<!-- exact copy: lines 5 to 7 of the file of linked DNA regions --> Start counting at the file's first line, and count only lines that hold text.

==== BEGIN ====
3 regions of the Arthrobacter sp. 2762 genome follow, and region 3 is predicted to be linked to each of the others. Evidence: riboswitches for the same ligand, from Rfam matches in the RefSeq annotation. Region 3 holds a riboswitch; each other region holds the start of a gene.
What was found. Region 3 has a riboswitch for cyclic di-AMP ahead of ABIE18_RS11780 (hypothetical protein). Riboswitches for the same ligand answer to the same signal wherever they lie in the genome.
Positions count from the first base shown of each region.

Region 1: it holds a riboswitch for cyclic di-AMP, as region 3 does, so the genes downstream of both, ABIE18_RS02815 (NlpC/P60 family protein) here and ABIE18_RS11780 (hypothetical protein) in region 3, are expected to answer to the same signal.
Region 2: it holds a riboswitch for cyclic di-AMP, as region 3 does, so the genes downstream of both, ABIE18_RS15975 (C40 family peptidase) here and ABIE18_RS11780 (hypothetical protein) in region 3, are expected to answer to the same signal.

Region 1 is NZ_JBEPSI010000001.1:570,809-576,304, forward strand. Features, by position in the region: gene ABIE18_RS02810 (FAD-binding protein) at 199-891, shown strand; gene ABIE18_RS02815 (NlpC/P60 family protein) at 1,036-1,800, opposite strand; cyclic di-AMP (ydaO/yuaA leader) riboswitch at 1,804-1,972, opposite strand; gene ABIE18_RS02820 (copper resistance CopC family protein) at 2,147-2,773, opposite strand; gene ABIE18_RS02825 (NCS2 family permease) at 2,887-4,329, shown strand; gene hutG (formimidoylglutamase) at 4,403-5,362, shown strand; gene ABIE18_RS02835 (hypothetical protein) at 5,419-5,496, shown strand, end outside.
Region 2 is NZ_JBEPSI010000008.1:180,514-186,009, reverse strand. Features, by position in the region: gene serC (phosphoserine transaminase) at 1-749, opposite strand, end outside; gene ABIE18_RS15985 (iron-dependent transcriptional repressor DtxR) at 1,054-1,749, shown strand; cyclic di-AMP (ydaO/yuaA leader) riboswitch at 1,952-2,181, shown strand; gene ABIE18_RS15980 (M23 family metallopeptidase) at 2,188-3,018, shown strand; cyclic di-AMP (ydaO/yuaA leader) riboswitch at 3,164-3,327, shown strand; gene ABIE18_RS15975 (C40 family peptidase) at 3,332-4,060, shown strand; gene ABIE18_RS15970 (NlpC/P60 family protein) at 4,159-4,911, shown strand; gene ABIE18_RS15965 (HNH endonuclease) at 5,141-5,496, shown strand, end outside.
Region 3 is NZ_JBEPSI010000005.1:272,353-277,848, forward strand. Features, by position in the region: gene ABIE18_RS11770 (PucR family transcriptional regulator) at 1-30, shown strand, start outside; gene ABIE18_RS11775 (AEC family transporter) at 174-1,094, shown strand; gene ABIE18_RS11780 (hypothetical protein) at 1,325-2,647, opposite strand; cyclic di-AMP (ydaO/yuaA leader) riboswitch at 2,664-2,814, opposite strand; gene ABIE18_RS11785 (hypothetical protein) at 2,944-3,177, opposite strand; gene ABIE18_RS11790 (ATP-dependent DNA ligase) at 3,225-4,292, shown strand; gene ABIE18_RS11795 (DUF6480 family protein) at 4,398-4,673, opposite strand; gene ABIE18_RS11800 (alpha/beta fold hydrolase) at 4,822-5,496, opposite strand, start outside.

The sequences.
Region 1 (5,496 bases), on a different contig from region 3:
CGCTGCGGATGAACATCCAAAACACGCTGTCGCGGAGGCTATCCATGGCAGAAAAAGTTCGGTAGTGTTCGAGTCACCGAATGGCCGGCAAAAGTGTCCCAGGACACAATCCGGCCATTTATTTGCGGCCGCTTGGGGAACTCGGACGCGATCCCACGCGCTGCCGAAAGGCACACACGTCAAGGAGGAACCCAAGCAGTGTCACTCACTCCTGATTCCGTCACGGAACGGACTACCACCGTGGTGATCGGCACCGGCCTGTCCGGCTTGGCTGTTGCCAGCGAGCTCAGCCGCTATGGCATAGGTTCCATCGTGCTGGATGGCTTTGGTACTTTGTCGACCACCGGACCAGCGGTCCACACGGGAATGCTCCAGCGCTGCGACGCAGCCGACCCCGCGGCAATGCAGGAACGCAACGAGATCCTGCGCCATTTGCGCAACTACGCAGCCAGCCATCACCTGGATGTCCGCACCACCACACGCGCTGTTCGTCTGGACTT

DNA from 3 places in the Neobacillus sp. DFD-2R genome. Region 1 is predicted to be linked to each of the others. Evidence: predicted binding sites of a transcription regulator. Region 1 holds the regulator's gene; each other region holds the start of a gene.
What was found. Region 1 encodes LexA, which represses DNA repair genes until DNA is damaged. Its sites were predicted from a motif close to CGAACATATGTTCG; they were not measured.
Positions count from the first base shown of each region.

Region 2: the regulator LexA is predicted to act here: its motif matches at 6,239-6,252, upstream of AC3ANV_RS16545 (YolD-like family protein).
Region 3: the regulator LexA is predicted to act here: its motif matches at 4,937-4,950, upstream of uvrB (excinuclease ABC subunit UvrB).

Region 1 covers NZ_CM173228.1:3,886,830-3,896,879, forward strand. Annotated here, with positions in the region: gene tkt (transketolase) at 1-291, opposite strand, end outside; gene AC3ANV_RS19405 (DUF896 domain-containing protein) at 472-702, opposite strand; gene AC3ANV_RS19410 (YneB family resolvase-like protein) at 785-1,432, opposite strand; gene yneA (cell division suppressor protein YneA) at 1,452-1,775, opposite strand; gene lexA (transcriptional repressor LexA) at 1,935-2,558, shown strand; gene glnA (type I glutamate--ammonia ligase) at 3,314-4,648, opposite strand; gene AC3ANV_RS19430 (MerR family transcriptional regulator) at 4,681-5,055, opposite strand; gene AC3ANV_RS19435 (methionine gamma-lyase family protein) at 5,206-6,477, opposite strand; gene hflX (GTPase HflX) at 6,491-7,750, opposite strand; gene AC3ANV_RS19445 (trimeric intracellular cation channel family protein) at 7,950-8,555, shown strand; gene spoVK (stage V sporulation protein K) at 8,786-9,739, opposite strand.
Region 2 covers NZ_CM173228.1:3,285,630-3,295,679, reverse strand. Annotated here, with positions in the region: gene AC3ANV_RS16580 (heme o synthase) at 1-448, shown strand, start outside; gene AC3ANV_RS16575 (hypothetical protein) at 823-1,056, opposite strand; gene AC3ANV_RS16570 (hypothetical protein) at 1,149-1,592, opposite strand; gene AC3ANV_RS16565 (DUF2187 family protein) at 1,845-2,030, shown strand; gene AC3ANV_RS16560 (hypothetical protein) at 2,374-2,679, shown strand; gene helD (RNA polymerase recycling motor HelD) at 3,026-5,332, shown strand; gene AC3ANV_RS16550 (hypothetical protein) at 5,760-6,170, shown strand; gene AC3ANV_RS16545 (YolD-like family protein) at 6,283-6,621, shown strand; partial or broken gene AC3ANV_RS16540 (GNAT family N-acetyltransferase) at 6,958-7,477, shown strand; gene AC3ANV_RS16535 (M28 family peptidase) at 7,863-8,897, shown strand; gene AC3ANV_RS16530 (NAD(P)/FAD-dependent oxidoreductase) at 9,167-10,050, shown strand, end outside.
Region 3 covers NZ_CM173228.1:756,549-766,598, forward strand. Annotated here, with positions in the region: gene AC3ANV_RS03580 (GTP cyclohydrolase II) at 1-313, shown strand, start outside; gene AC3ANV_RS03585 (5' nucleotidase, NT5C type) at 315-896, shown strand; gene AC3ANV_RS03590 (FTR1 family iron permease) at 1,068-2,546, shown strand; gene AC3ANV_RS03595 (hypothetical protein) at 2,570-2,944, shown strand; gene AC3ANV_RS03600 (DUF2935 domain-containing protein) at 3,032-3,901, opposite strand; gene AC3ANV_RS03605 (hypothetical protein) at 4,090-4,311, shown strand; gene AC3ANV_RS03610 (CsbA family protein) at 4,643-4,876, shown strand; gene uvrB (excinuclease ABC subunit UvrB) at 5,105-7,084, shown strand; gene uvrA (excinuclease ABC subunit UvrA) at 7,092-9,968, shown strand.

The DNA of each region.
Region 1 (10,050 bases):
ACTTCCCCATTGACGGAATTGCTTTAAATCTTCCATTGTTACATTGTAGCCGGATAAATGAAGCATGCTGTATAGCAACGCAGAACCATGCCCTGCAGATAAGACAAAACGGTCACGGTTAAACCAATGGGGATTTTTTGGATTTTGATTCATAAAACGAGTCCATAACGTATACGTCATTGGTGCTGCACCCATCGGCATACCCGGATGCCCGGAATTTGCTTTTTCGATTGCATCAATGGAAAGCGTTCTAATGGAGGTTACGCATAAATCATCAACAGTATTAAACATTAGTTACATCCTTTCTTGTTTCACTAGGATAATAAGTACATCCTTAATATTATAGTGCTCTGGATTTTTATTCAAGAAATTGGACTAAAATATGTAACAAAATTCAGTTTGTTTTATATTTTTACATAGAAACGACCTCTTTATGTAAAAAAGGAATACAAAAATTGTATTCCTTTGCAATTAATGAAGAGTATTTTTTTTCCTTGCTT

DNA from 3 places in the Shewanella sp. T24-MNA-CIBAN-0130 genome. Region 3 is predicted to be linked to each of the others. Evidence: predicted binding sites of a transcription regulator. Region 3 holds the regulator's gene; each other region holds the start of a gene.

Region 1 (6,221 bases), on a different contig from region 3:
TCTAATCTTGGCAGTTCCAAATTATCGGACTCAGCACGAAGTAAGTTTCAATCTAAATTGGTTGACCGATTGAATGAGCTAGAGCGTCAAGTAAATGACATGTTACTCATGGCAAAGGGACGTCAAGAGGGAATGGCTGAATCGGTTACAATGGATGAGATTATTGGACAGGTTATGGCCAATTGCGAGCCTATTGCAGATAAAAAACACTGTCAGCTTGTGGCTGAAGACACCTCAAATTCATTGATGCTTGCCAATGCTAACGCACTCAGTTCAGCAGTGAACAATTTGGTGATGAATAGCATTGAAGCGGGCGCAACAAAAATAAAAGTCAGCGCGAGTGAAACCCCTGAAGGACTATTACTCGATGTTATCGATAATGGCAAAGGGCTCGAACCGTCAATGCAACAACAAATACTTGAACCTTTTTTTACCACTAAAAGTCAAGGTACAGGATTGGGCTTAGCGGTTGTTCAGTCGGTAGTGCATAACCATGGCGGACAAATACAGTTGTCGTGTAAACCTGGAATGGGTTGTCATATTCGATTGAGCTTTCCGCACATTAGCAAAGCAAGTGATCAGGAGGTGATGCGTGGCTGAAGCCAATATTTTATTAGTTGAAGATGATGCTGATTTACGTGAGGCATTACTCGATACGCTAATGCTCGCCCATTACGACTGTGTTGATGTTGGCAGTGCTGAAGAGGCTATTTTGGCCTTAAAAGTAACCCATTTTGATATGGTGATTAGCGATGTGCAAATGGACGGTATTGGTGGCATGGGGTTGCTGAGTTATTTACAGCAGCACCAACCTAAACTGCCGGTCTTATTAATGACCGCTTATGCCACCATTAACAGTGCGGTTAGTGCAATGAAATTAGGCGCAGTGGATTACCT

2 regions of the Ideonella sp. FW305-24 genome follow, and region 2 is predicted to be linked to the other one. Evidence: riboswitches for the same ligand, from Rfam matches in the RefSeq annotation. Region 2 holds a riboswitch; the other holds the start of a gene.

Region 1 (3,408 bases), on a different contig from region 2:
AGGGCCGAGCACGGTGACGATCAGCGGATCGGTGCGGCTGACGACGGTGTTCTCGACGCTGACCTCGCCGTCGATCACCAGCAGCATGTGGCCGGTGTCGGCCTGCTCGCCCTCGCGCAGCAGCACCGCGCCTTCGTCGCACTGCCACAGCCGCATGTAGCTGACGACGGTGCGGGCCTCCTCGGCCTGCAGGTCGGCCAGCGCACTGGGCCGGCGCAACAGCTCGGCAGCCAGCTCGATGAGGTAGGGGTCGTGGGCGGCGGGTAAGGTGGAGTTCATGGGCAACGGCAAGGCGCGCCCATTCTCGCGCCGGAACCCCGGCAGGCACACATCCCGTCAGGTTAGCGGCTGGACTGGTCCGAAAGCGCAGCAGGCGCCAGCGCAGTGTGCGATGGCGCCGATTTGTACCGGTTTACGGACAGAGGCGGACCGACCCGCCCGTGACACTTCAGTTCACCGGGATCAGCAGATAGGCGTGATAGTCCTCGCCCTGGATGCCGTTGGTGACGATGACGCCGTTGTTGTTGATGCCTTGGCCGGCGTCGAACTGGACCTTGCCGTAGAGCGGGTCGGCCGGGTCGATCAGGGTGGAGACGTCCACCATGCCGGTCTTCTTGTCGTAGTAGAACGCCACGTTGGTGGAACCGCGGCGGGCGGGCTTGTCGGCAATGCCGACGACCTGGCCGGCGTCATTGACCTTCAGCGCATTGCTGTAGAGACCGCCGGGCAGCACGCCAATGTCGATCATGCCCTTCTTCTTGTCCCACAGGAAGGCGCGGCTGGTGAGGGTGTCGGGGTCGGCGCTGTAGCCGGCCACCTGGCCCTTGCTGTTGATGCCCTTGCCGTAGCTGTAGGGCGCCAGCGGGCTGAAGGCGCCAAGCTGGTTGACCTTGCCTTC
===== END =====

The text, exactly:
Region 2: it holds a riboswitch for cyclic di-AMP, as region 3 does, so the genes downstream of both, ABIE18_RS15975 (C40 family peptidase) here and ABIE18_RS11780 (hypothetical protein) in region 3, are expected to answer to the same signal.

Region 1 is NZ_JBEPSI010000001.1:570,809-576,304, forward strand. Features, by position in the region: gene ABIE18_RS02810 (FAD-binding protein) at 199-891, shown strand; gene ABIE18_RS02815 (NlpC/P60 family protein) at 1,036-1,800, opposite strand; cyclic di-AMP (ydaO/yuaA leader) riboswitch at 1,804-1,972, opposite strand; gene ABIE18_RS02820 (copper resistance CopC family protein) at 2,147-2,773, opposite strand; gene ABIE18_RS02825 (NCS2 family permease) at 2,887-4,329, shown strand; gene hutG (formimidoylglutamase) at 4,403-5,362, shown strand; gene ABIE18_RS02835 (hypothetical protein) at 5,419-5,496, shown strand, end outside.
Region 2 is NZ_JBEPSI010000008.1:180,514-186,009, reverse strand. Features, by position in the region: gene serC (phosphoserine transaminase) at 1-749, opposite strand, end outside; gene ABIE18_RS15985 (iron-dependent transcriptional repressor DtxR) at 1,054-1,749, shown strand; cyclic di-AMP (ydaO/yuaA leader) riboswitch at 1,952-2,181, shown strand; gene ABIE18_RS15980 (M23 family metallopeptidase) at 2,188-3,018, shown strand; cyclic di-AMP (ydaO/yuaA leader) riboswitch at 3,164-3,327, shown strand; gene ABIE18_RS15975 (C40 family peptidase) at 3,332-4,060, shown strand; gene ABIE18_RS15970 (NlpC/P60 family protein) at 4,159-4,911, shown strand; gene ABIE18_RS15965 (HNH endonuclease) at 5,141-5,496, shown strand, end outside.